I am no stranger to escapism--in fact, escapism has been my best friend for a long, long time. But this game offers me an out which is so clearly wrong, I don't even know what to say about it. It's not that I ignore my family when I'm playing it--I actually forget about them. It seems like the Sims families need me more--and how fucked up is that?


Monday, September 13, 2004

How do you get to be a trophy wife? Do you start out as a stripper and clean yourself up, learn how to speak properly, a la Pygmalion? Or do you start out as a prep-school bunny, maybe not so bright, and go to Tulane and meet an investment banker? Or do you maybe troll the yuppie bars in Canton, looking for someone with a nice watch?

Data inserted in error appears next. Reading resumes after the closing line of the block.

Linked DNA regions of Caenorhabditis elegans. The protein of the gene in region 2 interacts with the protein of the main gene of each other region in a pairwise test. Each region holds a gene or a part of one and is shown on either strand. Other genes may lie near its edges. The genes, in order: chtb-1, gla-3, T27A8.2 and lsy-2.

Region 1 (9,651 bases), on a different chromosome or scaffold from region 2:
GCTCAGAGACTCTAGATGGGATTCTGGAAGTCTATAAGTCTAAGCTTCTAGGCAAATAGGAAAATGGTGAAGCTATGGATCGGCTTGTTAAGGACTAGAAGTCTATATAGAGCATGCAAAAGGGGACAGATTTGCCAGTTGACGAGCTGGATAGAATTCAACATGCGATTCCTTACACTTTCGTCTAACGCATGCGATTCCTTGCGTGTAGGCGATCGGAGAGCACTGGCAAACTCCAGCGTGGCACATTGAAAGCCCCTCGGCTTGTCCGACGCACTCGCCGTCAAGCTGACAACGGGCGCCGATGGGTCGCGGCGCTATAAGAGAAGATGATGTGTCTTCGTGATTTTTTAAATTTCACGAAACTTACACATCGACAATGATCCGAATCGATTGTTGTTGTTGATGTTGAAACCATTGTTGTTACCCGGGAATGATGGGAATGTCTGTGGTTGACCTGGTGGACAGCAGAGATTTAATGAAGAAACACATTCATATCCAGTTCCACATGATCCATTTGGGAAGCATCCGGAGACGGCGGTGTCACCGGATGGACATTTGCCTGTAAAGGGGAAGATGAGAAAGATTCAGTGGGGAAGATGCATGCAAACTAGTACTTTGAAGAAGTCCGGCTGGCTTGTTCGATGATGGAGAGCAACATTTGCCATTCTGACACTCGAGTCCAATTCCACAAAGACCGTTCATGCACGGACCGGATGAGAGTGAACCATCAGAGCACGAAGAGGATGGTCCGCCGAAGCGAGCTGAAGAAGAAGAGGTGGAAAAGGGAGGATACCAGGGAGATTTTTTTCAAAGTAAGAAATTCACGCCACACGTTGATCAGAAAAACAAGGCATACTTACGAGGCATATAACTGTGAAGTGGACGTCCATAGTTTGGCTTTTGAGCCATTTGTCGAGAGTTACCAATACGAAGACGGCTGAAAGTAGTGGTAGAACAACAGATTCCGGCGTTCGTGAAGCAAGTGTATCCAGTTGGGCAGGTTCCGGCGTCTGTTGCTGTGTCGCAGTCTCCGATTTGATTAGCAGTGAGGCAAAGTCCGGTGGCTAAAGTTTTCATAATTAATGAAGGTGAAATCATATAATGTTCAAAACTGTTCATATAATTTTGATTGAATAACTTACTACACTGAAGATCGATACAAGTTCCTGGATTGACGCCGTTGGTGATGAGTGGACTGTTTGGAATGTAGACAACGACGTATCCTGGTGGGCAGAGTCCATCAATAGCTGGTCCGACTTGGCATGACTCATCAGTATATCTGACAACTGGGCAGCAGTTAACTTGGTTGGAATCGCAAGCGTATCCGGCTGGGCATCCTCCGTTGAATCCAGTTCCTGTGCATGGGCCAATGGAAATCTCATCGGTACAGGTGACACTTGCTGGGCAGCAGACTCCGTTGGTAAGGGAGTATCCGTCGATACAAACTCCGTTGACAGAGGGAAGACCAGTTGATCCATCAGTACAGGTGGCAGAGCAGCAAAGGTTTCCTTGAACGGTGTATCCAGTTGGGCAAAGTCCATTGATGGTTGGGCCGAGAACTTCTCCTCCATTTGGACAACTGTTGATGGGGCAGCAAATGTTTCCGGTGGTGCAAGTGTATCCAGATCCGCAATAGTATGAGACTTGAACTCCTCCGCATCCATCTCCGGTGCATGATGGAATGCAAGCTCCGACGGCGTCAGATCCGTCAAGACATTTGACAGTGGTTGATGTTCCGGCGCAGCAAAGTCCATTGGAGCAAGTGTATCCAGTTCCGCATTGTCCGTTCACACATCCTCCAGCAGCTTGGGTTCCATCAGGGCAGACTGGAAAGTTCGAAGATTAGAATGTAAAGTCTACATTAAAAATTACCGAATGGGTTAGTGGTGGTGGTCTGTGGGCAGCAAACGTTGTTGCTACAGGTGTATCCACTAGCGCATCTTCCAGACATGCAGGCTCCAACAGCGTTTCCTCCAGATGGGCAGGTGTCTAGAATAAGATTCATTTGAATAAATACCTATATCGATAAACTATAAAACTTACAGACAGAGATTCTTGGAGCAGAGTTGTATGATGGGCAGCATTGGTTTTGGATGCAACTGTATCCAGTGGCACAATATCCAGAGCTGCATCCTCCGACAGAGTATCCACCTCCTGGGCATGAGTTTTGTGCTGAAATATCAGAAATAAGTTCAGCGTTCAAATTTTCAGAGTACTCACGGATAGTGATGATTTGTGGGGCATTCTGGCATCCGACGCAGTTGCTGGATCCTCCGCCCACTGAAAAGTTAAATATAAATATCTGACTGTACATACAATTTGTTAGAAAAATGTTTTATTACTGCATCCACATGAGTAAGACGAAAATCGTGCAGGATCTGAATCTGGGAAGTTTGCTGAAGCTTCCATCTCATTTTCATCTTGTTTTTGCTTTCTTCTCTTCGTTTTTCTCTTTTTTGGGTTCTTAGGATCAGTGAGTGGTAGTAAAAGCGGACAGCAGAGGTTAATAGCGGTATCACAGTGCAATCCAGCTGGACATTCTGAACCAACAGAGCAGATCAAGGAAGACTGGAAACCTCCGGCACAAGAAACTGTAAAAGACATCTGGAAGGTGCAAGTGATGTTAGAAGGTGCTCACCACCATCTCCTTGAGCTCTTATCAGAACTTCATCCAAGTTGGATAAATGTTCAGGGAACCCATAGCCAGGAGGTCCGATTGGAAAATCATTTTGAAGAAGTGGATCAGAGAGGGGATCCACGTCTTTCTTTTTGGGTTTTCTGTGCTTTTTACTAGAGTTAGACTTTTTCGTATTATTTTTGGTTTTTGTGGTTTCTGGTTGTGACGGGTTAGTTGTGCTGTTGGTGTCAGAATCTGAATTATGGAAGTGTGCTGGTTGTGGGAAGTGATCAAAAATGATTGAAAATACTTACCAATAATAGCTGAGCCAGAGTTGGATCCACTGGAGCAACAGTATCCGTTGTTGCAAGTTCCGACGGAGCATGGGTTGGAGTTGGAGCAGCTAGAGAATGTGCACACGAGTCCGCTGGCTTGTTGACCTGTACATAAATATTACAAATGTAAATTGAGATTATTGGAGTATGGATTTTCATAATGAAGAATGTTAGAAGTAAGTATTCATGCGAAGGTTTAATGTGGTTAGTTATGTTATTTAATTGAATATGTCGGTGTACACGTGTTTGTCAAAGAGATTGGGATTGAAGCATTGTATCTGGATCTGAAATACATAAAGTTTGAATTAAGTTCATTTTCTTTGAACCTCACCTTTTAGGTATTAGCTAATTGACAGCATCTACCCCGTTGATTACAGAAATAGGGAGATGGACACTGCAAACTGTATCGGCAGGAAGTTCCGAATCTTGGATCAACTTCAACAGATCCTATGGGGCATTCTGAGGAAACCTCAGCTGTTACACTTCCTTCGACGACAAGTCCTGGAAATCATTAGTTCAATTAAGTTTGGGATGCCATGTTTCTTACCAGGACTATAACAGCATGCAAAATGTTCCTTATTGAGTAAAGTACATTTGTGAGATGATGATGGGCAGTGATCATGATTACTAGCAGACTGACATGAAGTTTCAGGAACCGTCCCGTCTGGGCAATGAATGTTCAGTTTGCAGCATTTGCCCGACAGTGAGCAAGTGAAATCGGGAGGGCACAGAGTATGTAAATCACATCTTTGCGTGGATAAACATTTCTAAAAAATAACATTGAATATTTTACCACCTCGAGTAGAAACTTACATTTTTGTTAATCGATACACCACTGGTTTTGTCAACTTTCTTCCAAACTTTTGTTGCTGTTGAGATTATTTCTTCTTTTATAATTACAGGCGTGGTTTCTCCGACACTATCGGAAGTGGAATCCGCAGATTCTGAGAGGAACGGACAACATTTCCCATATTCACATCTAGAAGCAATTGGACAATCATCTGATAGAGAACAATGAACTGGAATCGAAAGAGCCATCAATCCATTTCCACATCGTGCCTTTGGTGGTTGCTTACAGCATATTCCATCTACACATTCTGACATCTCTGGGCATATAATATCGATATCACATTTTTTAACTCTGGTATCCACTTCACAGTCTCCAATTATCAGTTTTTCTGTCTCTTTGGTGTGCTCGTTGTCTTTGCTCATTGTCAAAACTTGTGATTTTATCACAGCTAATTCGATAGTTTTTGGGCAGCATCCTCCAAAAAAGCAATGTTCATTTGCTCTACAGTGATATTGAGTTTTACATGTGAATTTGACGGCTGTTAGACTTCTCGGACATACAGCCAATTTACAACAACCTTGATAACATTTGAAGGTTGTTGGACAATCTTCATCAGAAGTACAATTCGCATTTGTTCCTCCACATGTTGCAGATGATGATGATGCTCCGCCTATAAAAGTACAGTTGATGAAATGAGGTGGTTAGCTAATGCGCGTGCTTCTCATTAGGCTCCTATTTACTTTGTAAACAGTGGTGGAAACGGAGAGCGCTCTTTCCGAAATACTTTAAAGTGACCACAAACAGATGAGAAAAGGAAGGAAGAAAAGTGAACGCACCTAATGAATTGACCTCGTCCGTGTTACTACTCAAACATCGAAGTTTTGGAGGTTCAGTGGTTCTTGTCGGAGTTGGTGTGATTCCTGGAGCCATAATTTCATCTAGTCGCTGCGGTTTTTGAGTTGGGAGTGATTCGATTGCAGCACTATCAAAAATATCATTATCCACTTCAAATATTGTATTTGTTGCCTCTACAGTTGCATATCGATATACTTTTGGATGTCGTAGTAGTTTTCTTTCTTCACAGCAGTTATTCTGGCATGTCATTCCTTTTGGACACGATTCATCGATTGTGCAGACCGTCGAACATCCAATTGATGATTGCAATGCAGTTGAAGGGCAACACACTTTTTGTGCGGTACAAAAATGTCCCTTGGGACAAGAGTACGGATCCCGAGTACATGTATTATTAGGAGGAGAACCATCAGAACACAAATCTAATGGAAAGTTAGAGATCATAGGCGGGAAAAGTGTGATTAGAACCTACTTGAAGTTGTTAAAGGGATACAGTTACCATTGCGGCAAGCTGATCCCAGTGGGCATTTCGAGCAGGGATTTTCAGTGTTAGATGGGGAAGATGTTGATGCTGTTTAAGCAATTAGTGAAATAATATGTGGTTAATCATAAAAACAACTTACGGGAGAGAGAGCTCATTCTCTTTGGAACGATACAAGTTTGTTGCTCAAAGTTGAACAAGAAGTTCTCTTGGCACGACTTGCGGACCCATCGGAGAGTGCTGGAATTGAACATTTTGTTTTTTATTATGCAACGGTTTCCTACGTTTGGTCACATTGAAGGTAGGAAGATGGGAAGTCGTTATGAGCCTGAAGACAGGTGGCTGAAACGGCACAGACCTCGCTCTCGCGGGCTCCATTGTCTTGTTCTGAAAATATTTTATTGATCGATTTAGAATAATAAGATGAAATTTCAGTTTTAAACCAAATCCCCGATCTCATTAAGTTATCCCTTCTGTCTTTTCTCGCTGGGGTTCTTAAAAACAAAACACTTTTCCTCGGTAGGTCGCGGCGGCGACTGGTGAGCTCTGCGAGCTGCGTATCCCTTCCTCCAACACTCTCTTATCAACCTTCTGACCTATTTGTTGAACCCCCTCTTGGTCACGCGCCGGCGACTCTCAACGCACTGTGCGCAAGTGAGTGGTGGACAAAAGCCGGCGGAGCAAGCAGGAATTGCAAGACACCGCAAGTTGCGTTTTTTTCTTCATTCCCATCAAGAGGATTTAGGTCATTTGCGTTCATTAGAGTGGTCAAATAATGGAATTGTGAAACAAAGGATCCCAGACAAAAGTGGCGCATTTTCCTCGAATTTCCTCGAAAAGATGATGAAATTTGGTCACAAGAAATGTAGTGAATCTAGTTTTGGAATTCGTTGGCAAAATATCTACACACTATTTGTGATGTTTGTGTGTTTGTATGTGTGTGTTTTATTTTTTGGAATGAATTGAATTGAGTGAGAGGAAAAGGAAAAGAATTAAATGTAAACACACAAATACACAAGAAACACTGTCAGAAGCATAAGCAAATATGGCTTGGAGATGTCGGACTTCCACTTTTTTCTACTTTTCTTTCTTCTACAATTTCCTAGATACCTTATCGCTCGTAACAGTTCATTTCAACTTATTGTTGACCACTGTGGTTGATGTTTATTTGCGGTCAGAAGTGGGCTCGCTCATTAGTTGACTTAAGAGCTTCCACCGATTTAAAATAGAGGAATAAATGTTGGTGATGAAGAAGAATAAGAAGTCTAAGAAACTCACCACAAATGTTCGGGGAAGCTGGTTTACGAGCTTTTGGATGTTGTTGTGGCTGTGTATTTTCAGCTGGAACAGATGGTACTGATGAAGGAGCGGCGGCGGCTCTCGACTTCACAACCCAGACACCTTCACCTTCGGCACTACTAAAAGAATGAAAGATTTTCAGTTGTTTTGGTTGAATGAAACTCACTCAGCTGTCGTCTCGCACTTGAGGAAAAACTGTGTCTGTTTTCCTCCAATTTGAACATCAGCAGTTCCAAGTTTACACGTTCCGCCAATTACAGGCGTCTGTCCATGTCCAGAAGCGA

I ask this because at the gym tonight were two women who were so clearly trophy wives, it was like they came from central casting. Blonde, tan, and you could tell they were older than they looked. You could tell that they worked damn hard to look that way--surgery and workouts all day and well-matched gym outfits. I was sweating and doing bicep curls in a fifteen-year-old t-shirt, and they didn't even break a sweat lifting twice the weight.

If they were fifteen years younger, I would have thought they were either sorority girls, strippers, professional volleyball players, or cheerleaders for the Ravens. But these ladies had the unmistakable marks of age on them: the crows' feet you can never really get rid of; a slightly ashy blonde to their highlights that says "covering gray", and artfully applied foundation makeup. These women, then, were protecting their investment--their hotness was their ticket to expensive gym clothes and nice tans.